This is simply one more aspect of something that I've described many times before on this web site -- the lethal combination of stupid, arrogant, greedy Boomers being led by nihilistic, destructive, greedy Gen-Xers.

(For numerous examples, see "The outlook for 2009," which describes where we are, who's to blame, and what's going to happen next.)

From the point of view of Generational Dynamics, what's really interesting about all this is the changes in behavior and attitudes by the great masses of people in such a short period of time, and in such a predictable manner. I've been warning people for years that if you embezzled money or if you're a broker defrauding your clients, you'd better have your bunker picked out, because people are going to be coming after you.

During the huge bubble, when everyone was making money, nobody cared about a fraud and embezzlement; in fact, nobody even paid attention. But now, every paper trail from the last ten years is going to be reviewed and audited, with the purpose of punishing people who cut corners during the bubble.

Speaking of the attitudes and behaviors of the great masses of people, it astounds me that so many analysts and pundits are so ignorant of history that they assume that, without question, the market will bottom out soon. They debate whether it will recover in the last half of this year, or wait until 2010, but they assume that that the end is in sight.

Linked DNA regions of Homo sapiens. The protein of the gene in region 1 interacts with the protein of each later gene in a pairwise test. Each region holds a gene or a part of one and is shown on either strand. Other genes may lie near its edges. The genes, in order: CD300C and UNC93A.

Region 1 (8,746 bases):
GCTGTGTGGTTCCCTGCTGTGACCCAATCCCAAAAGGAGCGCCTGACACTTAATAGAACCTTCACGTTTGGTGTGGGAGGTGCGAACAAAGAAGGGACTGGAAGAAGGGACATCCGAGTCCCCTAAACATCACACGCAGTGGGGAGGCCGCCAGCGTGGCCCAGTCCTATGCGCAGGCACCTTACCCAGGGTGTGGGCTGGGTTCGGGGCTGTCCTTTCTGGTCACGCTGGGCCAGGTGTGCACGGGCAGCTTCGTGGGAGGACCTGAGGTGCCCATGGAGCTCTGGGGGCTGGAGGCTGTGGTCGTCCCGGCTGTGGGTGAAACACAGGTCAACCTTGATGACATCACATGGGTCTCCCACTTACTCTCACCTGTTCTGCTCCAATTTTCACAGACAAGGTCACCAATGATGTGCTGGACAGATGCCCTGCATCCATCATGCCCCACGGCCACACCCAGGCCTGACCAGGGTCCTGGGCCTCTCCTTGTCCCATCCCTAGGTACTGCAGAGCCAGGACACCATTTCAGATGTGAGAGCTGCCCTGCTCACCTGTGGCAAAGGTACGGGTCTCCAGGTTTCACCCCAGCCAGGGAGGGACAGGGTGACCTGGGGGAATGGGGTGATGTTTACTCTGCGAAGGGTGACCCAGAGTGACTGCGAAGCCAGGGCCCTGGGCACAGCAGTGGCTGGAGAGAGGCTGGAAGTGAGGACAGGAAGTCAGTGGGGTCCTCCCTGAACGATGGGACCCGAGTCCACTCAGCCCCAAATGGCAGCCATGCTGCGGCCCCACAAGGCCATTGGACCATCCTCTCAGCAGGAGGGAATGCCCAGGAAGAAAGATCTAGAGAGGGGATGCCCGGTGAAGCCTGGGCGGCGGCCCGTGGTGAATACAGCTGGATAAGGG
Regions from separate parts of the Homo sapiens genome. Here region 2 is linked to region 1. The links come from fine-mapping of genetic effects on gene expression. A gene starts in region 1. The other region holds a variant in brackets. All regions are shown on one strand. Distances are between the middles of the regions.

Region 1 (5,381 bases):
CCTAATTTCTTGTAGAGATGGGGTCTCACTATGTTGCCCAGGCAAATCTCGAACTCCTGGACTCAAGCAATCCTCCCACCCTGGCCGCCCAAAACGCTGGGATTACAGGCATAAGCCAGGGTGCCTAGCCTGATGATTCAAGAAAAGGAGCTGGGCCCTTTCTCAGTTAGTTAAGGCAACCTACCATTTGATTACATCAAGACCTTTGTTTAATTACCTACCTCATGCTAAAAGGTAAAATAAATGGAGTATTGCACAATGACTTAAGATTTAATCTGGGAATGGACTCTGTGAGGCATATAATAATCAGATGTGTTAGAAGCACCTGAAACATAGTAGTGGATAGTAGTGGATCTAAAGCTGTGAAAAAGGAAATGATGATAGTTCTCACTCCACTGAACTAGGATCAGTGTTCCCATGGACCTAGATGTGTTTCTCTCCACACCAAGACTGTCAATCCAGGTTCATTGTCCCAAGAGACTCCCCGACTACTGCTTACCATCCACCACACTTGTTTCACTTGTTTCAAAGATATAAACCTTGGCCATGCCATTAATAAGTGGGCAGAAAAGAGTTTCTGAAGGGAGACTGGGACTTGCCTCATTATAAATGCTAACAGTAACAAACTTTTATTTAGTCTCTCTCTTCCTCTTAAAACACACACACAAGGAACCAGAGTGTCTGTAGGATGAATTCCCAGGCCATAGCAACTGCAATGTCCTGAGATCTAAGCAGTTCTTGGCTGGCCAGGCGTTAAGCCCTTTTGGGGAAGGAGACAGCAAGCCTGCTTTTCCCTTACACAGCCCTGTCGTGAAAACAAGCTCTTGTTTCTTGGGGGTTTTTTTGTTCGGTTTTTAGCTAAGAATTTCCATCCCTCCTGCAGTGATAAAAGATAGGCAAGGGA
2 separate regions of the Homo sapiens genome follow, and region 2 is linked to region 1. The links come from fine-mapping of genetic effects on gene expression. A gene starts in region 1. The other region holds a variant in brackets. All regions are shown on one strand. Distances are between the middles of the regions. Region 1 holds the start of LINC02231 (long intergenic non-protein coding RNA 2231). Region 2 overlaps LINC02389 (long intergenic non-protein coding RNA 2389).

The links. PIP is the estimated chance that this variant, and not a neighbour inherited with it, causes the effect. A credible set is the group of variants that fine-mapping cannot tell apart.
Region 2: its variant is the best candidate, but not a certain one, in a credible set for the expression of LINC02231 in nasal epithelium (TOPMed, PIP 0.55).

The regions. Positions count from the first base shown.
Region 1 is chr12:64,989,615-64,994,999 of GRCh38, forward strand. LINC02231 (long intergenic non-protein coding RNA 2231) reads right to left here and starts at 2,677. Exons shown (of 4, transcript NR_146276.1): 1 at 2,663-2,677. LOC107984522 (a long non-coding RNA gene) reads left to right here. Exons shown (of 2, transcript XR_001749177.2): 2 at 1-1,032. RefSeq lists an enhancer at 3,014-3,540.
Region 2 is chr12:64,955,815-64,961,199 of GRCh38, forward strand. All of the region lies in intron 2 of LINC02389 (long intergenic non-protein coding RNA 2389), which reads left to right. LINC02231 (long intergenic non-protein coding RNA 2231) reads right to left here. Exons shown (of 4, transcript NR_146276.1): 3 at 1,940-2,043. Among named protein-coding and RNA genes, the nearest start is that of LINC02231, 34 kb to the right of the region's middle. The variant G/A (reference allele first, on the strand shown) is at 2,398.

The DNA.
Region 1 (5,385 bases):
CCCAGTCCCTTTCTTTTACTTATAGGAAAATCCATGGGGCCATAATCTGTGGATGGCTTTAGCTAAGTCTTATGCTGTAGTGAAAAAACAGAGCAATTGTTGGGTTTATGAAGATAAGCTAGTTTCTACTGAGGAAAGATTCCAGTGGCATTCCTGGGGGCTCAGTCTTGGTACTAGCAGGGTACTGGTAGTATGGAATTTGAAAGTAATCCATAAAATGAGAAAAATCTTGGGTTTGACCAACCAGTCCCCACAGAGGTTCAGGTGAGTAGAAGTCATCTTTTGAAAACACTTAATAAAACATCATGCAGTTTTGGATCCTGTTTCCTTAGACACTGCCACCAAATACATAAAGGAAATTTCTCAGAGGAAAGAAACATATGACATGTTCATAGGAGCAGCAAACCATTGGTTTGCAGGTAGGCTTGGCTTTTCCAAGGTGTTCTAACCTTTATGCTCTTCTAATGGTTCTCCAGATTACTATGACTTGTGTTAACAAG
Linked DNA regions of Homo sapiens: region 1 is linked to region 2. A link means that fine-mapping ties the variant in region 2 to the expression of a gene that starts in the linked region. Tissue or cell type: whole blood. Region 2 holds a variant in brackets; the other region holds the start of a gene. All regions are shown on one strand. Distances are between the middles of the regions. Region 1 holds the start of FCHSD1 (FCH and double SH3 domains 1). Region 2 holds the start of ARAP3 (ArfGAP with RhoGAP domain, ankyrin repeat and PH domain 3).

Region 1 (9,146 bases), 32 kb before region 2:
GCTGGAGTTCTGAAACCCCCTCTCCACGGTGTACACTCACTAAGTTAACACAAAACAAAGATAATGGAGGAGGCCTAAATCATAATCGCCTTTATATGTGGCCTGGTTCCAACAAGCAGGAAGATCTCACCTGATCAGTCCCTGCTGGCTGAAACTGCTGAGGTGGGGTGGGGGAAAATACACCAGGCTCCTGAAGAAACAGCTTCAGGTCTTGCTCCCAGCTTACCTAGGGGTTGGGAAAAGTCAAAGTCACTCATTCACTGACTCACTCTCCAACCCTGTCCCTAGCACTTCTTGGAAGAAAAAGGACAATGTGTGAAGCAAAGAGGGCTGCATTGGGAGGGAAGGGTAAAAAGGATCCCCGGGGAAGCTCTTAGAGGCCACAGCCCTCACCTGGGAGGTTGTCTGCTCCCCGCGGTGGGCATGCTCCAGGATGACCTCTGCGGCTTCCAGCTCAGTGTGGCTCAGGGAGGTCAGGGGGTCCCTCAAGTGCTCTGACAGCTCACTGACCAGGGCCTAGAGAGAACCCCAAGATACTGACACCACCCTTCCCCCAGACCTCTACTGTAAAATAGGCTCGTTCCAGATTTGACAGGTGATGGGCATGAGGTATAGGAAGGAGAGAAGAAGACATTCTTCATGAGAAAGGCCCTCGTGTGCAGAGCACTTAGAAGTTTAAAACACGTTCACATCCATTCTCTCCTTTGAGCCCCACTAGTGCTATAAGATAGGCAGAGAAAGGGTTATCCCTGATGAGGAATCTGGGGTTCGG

What we're hearing over and over is what people heard in the early days of the Great Depression. I've read articles my whole life making fun of what people said in the early 1930s. I posted such an article in 2007, giving a long list of such quotes. Here are just a few examples:

You can hear exactly the same sorts of statements every day on CNBC and Bloomberg TV, or read them in the Wall Street Journal.

I would like to warn web site readers against the easy seduction of believing that "the worst is over," that "there'll be nothing worse than long recession" and that "there won't be a panic."

There is absolutely no possibility that any of these things are true. There is no theoretical support for any of these views, and there are no historical examples of these scenarios. The global economy is headed for a massive black hole that will make all current discussions irrelevant. Any belief otherwise is simply wishful thinking.